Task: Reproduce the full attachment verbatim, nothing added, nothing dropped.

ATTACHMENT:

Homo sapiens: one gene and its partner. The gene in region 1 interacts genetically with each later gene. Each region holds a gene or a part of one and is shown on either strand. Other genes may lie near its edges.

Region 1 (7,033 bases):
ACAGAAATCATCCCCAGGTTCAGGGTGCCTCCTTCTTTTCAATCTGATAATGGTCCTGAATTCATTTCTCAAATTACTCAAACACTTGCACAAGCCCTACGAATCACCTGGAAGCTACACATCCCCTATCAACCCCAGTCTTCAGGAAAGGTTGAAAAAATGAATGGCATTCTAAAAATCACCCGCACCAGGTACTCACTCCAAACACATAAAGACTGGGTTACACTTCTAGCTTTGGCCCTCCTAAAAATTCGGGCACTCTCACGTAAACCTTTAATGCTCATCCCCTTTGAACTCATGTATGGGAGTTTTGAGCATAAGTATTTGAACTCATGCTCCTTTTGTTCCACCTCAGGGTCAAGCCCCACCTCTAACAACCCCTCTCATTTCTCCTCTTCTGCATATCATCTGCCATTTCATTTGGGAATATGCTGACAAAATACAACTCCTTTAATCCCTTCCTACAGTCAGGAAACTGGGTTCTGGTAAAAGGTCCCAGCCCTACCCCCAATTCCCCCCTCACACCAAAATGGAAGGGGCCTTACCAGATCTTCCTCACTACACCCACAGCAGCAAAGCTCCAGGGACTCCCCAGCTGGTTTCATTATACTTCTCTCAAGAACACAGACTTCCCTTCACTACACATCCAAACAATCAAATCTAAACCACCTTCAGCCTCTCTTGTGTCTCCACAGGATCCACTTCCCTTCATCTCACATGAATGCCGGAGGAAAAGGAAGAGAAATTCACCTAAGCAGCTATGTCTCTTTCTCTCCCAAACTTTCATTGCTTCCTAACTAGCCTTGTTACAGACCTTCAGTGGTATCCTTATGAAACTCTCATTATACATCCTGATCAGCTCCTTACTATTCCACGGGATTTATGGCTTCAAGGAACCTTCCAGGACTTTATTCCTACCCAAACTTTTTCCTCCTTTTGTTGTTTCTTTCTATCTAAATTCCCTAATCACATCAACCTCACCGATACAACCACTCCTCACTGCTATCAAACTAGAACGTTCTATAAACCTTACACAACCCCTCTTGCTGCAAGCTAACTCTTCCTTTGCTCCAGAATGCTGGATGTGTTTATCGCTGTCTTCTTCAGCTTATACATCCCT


Homo sapiens: one gene and its partner. The gene in region 1 interacts genetically with each later gene. Each region holds a gene or a part of one and is shown on either strand. Other genes may lie near its edges.

Region 1 (7,033 bases):
ACAGAAATCATCCCCAGGTTCAGGGTGCCTCCTTCTTTTCAATCTGATAATGGTCCTGAATTCATTTCTCAAATTACTCAAACACTTGCACAAGCCCTACGAATCACCTGGAAGCTACACATCCCCTATCAACCCCAGTCTTCAGGAAAGGTTGAAAAAATGAATGGCATTCTAAAAATCACCCGCACCAGGTACTCACTCCAAACACATAAAGACTGGGTTACACTTCTAGCTTTGGCCCTCCTAAAAATTCGGGCACTCTCACGTAAACCTTTAATGCTCATCCCCTTTGAACTCATGTATGGGAGTTTTGAGCATAAGTATTTGAACTCATGCTCCTTTTGTTCCACCTCAGGGTCAAGCCCCACCTCTAACAACCCCTCTCATTTCTCCTCTTCTGCATATCATCTGCCATTTCATTTGGGAATATGCTGACAAAATACAACTCCTTTAATCCCTTCCTACAGTCAGGAAACTGGGTTCTGGTAAAAGGTCCCAGCCCTACCCCCAATTCCCCCCTCACACCAAAATGGAAGGGGCCTTACCAGATCTTCCTCACTACACCCACAGCAGCAAAGCTCCAGGGACTCCCCAGCTGGTTTCATTATACTTCTCTCAAGAACACAGACTTCCCTTCACTACACATCCAAACAATCAAATCTAAACCACCTTCAGCCTCTCTTGTGTCTCCACAGGATCCACTTCCCTTCATCTCACATGAATGCCGGAGGAAAAGGAAGAGAAATTCACCTAAGCAGCTATGTCTCTTTCTCTCCCAAACTTTCATTGCTTCCTAACTAGCCTTGTTACAGACCTTCAGTGGTATCCTTATGAAACTCTCATTATACATCCTGATCAGCTCCTTACTATTCCACGGGATTTATGGCTTCAAGGAACCTTCCAGGACTTTATTCCTACCCAAACTTTTTCCTCCTTTTGTTGTTTCTTTCTATCTAAATTCCCTAATCACATCAACCTCACCGATACAACCACTCCTCACTGCTATCAAACTAGAACGTTCTATAAACCTTACACAACCCCTCTTGCTGCAAGCTAACTCTTCCTTTGCTCCAGAATGCTGGATGTGTTTATCGCTGTCTTCTTCAGCTTATACATCCCT